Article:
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9. Software  

This chapter examines whether software should be protected by patent law or by the law of copyright, or through a sui generis form of protection. It first provides a historical background on software and copyright protection, before discussing the scope of software copyright protection and copyright infringement. The chapter then looks at several forms of copyright infringement such as offline, online, and employee piracy, and also explains the look and feel infringement by citing three cases: Navitaire v easyJet, Nova Productions v Mazooma Games, and SAS Institute v World Programming Ltd. In addition, it considers permissible acts under the UK’s Copyright, Designs and Patents Act 1988 without infringing the rights of the copyright holder. Finally, the chapter analyses cases relating to patent protection for computer software, including software patents under the European Patent Convention and the decision in Aerotel v Telco & Macrossan.

Chapter

Cover Information Technology Law

11. Copyright in the digital environment  

This chapter examines copyright issues from copying and distributing information from the internet. It considers the discussion focuses on how the internet has challenged the application and development of copyright law, considering web-copyright concerns such as linking, caching, and aggregating, citing Google Inc. v Copiepresse SCRL. It spends considerable time discussing the operation of the temporary eproduction right though key cases Infopaq International, and Public Relations Consultants Association v Newspaper Licensing Agency. The analysis then moves on to examine the communication to the public right created by the Copyright and Related Rights in the Information Society Directive, examining the application of the right through key cases such as Nils Svensson v Retriever Sverige, GS Media v Sanoma Media, and Stichting Brein v Ziggo BV.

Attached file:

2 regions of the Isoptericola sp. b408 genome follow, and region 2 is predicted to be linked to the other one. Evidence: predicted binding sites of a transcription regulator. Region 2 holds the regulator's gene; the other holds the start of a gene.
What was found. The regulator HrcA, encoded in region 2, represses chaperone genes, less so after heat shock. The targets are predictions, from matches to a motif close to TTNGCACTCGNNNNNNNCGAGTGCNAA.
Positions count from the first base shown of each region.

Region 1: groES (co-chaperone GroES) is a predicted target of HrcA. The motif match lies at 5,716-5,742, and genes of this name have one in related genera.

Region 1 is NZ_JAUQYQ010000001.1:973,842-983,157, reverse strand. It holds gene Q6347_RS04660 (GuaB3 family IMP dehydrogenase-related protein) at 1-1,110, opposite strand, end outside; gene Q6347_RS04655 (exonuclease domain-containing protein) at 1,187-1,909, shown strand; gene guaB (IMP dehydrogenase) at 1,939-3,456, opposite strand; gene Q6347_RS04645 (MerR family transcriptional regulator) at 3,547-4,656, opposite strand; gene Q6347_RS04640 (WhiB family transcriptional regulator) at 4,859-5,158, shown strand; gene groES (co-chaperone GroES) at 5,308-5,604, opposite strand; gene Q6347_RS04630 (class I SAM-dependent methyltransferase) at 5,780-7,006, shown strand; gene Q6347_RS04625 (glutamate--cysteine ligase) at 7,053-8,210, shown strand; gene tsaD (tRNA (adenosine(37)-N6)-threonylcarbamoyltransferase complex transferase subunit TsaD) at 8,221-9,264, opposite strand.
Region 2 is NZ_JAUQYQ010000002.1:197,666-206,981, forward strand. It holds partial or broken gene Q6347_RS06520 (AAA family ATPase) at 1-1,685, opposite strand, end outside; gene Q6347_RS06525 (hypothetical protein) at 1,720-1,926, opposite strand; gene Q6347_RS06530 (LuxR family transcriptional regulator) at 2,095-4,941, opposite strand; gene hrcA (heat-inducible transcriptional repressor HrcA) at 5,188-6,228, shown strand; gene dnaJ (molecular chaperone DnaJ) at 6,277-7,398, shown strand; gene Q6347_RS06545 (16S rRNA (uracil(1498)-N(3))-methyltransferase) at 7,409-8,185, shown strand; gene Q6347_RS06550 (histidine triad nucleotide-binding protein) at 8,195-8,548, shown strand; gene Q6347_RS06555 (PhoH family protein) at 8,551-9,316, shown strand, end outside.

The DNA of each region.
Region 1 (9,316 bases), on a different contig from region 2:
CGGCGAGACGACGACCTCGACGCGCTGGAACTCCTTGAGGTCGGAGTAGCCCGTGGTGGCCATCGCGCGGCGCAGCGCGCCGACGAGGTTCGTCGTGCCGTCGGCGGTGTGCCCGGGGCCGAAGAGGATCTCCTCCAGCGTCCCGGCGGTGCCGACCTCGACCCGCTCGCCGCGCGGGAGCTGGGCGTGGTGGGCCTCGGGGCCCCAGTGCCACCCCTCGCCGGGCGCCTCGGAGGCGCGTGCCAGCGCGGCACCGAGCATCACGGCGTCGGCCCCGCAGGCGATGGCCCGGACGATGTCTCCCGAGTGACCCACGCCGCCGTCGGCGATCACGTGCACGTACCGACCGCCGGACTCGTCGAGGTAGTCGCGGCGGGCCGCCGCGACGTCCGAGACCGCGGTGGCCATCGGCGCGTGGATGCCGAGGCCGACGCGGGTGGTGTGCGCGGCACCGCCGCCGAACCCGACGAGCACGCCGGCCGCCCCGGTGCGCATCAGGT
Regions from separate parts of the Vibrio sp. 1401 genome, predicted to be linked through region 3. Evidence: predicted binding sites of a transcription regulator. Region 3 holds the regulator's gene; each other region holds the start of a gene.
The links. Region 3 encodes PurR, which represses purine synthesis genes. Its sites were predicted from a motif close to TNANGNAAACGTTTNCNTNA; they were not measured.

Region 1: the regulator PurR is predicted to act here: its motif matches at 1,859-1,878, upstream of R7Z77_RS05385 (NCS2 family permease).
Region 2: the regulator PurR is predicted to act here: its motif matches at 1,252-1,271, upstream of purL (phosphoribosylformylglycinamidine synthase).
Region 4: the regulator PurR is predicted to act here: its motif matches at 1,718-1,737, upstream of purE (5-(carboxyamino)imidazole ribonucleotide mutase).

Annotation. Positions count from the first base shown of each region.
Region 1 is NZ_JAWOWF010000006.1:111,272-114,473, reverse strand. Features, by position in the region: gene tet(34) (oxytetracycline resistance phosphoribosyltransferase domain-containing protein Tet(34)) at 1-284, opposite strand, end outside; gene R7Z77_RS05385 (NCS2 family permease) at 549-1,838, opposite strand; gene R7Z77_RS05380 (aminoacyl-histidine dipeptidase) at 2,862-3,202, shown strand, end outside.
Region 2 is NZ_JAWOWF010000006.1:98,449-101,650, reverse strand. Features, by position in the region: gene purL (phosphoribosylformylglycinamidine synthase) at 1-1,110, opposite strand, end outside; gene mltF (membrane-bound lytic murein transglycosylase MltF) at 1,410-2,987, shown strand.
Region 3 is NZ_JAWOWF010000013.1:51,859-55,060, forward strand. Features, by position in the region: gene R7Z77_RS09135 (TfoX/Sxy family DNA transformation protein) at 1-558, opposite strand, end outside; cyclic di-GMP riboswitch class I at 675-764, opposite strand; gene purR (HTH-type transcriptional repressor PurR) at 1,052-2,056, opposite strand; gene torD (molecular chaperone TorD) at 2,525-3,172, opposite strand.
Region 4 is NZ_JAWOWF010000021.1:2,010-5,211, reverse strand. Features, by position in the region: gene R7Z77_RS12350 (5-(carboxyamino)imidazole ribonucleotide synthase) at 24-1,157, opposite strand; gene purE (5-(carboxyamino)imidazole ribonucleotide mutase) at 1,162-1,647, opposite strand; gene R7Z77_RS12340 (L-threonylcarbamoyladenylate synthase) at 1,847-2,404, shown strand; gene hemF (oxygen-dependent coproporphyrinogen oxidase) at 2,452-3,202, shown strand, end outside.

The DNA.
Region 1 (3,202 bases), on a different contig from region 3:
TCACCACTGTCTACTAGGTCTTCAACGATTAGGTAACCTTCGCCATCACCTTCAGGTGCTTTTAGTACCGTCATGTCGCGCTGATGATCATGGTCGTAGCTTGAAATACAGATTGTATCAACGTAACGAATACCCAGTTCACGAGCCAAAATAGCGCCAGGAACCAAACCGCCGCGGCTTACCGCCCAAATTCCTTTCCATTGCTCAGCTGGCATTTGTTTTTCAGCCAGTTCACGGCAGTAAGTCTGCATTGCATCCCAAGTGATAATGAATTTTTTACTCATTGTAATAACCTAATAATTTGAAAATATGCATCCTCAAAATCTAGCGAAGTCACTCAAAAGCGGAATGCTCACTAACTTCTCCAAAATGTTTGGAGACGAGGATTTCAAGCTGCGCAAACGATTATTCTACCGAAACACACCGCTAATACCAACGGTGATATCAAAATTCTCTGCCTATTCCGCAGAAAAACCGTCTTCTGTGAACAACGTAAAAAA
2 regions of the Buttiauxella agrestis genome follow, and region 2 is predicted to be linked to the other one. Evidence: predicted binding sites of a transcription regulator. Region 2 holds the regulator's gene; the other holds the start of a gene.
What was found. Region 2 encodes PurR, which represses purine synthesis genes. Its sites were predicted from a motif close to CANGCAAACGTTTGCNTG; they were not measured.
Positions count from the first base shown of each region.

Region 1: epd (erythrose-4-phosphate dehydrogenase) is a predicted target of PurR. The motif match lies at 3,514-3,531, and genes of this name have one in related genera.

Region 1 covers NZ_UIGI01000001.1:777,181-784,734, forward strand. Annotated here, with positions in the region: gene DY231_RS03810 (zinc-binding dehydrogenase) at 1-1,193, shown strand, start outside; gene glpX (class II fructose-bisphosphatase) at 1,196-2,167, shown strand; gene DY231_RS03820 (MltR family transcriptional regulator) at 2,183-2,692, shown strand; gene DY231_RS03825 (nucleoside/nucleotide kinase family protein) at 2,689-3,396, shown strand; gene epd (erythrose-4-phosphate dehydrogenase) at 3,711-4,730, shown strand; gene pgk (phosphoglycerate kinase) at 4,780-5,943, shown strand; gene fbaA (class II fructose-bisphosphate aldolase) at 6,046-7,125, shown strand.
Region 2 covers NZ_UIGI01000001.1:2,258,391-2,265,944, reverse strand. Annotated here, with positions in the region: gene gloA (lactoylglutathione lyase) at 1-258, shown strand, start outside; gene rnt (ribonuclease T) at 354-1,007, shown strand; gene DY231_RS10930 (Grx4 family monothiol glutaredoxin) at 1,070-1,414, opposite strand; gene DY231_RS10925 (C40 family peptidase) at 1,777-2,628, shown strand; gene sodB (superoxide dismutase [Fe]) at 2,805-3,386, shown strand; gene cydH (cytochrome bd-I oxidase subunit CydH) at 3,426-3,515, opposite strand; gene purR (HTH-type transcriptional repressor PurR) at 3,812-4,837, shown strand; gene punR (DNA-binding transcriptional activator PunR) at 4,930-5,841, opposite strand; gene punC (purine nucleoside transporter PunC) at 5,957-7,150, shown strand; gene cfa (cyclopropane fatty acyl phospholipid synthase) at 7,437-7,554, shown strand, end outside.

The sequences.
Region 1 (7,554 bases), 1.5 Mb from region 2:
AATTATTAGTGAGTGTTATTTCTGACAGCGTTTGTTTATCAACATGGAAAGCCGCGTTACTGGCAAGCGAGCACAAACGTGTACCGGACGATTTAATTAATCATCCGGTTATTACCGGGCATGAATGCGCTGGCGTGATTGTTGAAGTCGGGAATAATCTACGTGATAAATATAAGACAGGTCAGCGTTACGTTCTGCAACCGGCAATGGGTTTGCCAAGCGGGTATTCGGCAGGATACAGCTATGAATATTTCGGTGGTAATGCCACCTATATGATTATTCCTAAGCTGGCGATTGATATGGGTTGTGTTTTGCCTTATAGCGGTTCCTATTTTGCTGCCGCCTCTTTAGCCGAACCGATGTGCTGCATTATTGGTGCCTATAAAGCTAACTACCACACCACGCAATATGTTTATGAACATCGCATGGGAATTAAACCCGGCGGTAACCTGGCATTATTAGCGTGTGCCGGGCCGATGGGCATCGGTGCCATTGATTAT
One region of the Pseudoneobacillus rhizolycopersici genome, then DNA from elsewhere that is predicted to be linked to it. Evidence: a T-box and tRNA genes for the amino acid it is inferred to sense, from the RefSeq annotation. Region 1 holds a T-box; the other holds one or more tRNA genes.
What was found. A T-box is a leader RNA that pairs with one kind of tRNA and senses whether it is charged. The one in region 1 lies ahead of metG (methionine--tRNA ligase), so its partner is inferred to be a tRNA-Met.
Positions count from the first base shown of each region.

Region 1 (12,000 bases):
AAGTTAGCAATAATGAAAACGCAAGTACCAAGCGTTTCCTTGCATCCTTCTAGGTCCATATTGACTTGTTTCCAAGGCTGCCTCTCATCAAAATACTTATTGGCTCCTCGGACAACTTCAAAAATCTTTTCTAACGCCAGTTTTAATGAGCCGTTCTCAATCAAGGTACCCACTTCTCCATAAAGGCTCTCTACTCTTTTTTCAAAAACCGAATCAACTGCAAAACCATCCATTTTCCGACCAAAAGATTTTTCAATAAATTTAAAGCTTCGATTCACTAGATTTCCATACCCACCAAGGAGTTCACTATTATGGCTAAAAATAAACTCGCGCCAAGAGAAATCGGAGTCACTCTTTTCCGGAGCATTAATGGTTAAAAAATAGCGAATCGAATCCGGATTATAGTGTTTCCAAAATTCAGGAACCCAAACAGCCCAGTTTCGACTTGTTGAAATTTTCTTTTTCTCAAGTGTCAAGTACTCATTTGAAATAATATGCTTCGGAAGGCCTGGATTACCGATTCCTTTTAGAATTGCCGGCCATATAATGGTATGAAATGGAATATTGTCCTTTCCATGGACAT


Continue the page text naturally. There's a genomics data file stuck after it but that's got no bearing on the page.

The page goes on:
Chapter

Cover Information Technology Law

12. Copyright infringement in the digital environment  

This chapter analyses cases of copyright infringement in the online environment. It begins by analysing some early cases regarding file-sharing technologies, including A&M Records, Inc. v Napster, Inc., MGM Studios, Inc. v Grokster, Ltd, and Sweden v Neij et al. (The Pirate Bay case). It assesses new techniques for fighting illegal file-sharing, such as blocking access to websites offering file-sharing technology or indexes with a focus on the operation of s.97A website blocking orders. It examines the Supreme Court decision in Cartier International v British Sky Broadcasting and its application in the Nintendo cases Nintendo Co Ltd v Sky UK Ltd and Nintendo Co Ltd v British Telecommunications Plc. Finally, it describes the slightly controversial process known as speculative invoicing and examines the recent case of Mircom International v Virgin Media.